The Sangh Parivar’s claims to being the true repository of Indian history and culture become louder every time it wields political power. It announces purging history of all the impurities that colonialism, and the evils that Marxism, had introduced into it. It promises to rewrite history completely and produce nationalist history in all its pristine purity. However, whether during its earlier stint or during campaigns to capture power or now, it has gone wrong on historical facts. Narendra Modi located Taxila and the site of Alexander’s “defeat” in Bihar while campaigning for elections to the Lok Sabha in 2014 while recently a former minister said celebrating Shivaji was necessary to avert the kind of devastation unleashed by Genghis Khan. The minister, of course, assumed that the destroyer bearing the surname Khan was unquestionably Muslim.
The former minister (of education to boot) was clearly unaware that Genghis Khan was not a Muslim and that he was, in fact, a scourge of the Muslim states in the region. His grandson, Hulagu, ransacked Baghdad and destroyed the Abbasid caliphate in 1258. We, in the profession of history, were looking forward to serious academic output that would be an alternative — like K M Munshi’s multi-volume History and Culture of the Indian People or several works of R. C. Majumdar — to the much-maligned and highly overstated “colonialist-Marxist” paradigm. After six years of patronage between 1998 and 2004 and another period of over two years, all we have are outlandish claims that all manner of scientific, technological, surgical and philosophical knowledge originated in India with the Vedas.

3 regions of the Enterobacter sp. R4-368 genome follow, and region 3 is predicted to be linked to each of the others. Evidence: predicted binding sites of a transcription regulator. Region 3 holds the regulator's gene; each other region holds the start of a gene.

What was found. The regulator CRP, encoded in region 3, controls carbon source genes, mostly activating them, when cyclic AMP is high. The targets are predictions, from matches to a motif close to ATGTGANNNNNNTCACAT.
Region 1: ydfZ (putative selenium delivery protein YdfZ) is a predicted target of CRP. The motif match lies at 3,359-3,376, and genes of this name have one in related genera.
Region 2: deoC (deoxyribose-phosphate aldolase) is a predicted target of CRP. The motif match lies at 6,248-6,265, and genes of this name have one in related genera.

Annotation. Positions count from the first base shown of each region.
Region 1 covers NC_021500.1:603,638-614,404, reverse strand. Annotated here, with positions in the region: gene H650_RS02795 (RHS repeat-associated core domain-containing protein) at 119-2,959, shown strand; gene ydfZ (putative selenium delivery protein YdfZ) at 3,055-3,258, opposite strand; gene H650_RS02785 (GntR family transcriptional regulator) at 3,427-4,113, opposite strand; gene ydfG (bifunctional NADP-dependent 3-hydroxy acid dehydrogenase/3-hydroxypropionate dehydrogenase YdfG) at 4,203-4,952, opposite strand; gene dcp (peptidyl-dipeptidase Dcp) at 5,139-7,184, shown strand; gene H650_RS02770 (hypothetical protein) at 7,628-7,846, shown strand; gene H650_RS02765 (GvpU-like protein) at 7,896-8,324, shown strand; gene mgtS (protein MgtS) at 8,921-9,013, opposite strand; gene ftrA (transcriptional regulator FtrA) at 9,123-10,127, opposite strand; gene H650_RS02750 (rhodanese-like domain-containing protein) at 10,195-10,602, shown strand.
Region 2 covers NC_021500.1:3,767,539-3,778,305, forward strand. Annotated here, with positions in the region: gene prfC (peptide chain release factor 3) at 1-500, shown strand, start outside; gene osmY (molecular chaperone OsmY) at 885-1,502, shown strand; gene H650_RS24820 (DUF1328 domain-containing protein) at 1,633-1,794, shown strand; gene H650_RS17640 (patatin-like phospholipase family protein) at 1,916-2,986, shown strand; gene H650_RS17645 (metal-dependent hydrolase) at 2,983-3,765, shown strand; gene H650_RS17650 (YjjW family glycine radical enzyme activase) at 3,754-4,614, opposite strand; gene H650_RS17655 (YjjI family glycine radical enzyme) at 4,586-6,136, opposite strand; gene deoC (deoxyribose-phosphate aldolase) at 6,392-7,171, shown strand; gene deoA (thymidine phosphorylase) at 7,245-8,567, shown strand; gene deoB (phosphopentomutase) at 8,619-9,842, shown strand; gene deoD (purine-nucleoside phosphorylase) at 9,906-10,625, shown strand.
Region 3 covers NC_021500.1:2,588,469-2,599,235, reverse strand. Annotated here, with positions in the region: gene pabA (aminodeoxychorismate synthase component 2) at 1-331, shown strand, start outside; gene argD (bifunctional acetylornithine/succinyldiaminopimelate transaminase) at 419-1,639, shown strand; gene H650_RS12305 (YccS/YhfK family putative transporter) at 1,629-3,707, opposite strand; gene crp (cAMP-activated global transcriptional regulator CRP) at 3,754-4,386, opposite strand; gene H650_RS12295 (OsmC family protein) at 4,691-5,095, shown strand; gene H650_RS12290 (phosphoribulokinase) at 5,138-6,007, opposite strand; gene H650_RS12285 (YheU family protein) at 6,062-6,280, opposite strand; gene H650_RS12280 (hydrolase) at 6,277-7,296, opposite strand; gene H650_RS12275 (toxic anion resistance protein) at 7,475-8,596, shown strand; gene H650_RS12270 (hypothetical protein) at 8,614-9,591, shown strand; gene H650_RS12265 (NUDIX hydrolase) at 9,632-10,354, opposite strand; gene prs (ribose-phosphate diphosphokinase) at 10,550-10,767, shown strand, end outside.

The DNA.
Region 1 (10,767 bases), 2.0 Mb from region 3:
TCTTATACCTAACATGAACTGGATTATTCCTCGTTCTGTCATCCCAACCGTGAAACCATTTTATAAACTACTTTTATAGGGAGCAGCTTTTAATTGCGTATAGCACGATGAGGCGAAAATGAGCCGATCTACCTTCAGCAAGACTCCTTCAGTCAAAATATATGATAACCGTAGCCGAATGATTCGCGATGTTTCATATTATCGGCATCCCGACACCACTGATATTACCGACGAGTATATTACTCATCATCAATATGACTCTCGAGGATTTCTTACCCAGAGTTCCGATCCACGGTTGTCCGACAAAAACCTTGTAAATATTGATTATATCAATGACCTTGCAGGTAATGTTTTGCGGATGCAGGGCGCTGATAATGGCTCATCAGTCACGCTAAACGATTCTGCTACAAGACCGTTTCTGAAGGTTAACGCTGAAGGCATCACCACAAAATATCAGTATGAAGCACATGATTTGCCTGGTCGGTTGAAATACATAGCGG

Indeed, even this claim has been repeated since decades.
The contributions of ancient India, along with those of many other civilisations, Western and Eastern, Northern and Southern, in the realms of astronomy, mathematics, surgery and philosophy have long been recognised by professional historians around the world. The recent launch of a project by the ICHR to outline the scientific achievements of ancient India is welcome if it adds to the numerous volumes on the theme as well as the respected 50-year-old Indian Journal of the History of Science, published by the Indian National Science Academy. But, by itself, the project is unlikely to shake the earth. There is so little to look up to in the list of alternative history.
Far from a well-researched book, there is not even an article so far to lead us to that promised land of purist history writing and understanding of culture.
There is good reason for this. The discipline has long moved beyond the framework the Parivar is keen on deploying. History driven solely by the ruler’s religious identity was the most significant change colonial historiography effected to the multifaceted explorations of the discipline in ancient and medieval India. Historical time, before that, was unfamiliar with the famous tripartite division of Hindu-Muslim-British periods introduced by James Mill’s in 1818; some decades later, Elliot and Downson, in their massive eight-volume History of India as Told by its Own Historians, reinforced the deadly effect of this scheme. The intent of the effort was never concealed: “To teach the bombastic babus the great relief British rule had brought them from the tyranny of the Muslim rulers” — this was divide and rule in its perfect form.